In Him we have redemption through His blood, the forgiveness of our trespasses, according to the riches of His grace which He lavished on us (Ephesians 1:7-8).
My life-changing event of December 24, 1972 (see this link) did not occur in a vacuum. And as with all stories, mine has a back-story; this one, an important one for you to know.I discovered the existence of a Being called ‘God’ when I was five or six. My mother had wrapped herself in a shawl, lit a candle, waved her hands above the flame and then covered her eyes. I’d never witnessed such a thing in my young life – at least not to my recollection.
“What are you doing?” I asked.“Praying to God,” she answered.
It was then I’d learned the concept of God and the idea of prayer. Mom must have explained more about Him because I remember praying many nights in my bed. A simple prayer. I still remember it: Oh, God. Please God. Don’t let anything happen to me, Andrea, Tommy (whom my mother was dating), or my mother.
With virtually no further instruction from my mom – or anyone else, for that matter – my understanding of this Being we called God remained static for many years. By the time I reached my early teen years, I stopped praying, and God became for me a childhood fantasy.
In 1969, when I was 19, I stopped at a traffic light on the corner of Mott Avenue and Beach Channel Drive in Far Rockaway, New York. And from nowhere the thought dropped into my mind, “What if there is a God?”
I let my thoughts speculate a moment on that idea, but then – the light was still red – I realized if there was a God, He did not approve of my sex-drugs-rock ‘n’ roll lifestyle. If there was a God, I would have to change. But I didn’t want to change. I liked my life the way it was. So, when the light turned green I pushed the question from my mind.Several months later as I walked toward my apartment I spotted an ant hill at my feet. I don’t know why I stooped to examine it, but the tiny creatures intrigued me as they scurried in and around the mound. Then I remembered my high school science teacher telling us ants are an important component of the ecosystem. Without them, and insects like them, the earth could not sustain plant life.
Such intricacies in life illustrated an ordered world. But an ordered world implied One who did the ordering. And I knew where that thought was leading, so I quickly pushed that idea from my mind and continued on my way.Yom Kippur – the Day of Atonement – is the most holy day in the Jewish calendar. It marks the day when Jews around the world fast and pray for God’s forgiveness of their sins. It was on that day in 1972 that I sat alone in my navy barracks in San Diego. I’d become melancholy about my life. There’d been times within the past few years – infrequent though they might have been – that I wanted to be good, to obey the God I’d learned about as a child, to stop sinning so much and so badly. But I failed every time.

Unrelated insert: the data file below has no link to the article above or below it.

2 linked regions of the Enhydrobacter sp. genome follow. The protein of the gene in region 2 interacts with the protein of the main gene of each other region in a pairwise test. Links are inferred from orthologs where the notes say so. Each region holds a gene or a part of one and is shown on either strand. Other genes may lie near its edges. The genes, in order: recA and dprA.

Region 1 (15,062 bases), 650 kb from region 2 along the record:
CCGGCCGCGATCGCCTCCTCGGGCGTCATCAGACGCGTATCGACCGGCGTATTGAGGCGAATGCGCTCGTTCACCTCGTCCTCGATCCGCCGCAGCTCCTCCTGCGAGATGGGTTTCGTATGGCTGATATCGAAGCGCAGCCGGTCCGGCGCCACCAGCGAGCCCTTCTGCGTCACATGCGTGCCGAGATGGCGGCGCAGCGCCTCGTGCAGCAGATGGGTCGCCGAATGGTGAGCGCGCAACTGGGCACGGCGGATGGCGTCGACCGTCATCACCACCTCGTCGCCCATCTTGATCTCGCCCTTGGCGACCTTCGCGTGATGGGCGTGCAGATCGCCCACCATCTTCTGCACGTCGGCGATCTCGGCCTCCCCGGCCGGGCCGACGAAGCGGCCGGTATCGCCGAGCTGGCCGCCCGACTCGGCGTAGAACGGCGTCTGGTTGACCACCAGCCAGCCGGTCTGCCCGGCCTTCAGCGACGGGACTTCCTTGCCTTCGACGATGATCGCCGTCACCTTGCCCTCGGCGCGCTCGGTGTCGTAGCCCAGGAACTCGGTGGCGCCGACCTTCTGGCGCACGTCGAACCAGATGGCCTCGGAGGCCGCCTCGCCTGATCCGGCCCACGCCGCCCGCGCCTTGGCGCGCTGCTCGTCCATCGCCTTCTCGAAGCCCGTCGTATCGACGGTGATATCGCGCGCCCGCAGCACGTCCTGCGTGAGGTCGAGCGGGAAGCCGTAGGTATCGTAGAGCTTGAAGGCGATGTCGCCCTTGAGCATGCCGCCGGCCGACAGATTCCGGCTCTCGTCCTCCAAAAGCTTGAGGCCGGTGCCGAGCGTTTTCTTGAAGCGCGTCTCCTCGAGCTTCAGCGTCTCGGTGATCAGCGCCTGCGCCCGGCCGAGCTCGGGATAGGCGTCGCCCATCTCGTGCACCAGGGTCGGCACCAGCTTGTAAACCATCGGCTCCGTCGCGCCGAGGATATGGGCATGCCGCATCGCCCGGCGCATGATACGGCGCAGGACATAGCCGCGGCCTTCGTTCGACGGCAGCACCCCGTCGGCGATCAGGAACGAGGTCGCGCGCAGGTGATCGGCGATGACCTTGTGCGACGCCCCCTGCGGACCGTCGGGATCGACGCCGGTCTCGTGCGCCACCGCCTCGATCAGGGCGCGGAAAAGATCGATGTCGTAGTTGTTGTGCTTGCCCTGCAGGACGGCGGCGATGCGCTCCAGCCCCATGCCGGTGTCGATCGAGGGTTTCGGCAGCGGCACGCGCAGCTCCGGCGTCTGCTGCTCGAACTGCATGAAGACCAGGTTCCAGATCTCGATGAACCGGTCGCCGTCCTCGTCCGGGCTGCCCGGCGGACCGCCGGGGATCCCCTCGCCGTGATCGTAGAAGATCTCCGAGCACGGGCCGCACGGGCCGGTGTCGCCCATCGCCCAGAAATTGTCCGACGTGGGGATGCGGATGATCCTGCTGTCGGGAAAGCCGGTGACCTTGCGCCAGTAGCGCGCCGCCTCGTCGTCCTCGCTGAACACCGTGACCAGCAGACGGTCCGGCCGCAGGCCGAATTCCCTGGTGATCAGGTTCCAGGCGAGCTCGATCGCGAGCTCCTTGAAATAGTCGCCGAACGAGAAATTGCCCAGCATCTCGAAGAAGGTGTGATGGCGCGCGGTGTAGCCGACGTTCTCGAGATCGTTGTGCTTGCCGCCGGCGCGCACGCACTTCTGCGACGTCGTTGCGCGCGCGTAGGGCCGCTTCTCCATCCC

My worst failure had occurred a year earlier on Yom Kippur, 1971. I had tried to take advantage of that most holy day and turn over a proverbial new leaf. I determined to fast and pray, to promise God I would be better from then on.And then my girlfriend rang the doorbell. I hadn’t expected to see her that day, but there she was. And one thing led to another, and before I knew it, we were in bed together. On Yom Kippur. The most holy day in our Jewish calendar. Committing sin.
I remembered that 1971 failure as I sat in my barracks room on Yom Kippur, 1972. Depression settled over me and I wrote in my journal: Oh, God, please forgive my past sins and look with tolerance on my future ones.I would not presume to promise God I’d stop sinning. I knew I was no more capable of living a holy life than I could jump off a building and fly like a bird. The best I could hope for was His mercy.
And that is the back-story to my Christmas Eve 1972 commitment to Christ. If you haven’t yet, you can read it at this link.So, what’s the point of my telling this story? Why do I think it important for you, the reader, to know mine when your story is likely so different? Here’s why:
I’d made at least two conscious and deliberate decisions as a young adult to turn away from God. I wanted my life of sex-drugs-rock ‘n’ roll without His interference. And it didn’t matter to me that I killed my baby in an abortion chamber, or I turned young women into whores, or destroyed the fledgling faith of some, or lied or cheated or stole to gain an advantage for myself. I didn’t care because I was all about myself.And yet, through it all – my arrogant rebellion against a holy God, and the damage and death I brought to those around me – God did not give up on me. He did not turn me away as I had turned Him away. He continued through all those years to pursue me, to woo me, to love me.
Why is that important for you to know? Because regardless of your own back-story, as dark or as light as it might be, that you have read this far is evidence you are seeking God – and just as important – He has not given up on you. He is pursuing you, wooing you, loving you to Himself.And I believe He is waiting – hoping – for this to be the day you look to heaven and say, Lord God, forgive me for all of my sins, take me to Yourself, and help me live as Christ for the rest of my life.
If you wish, email me at firstname.lastname@example.org if you would like to talk more.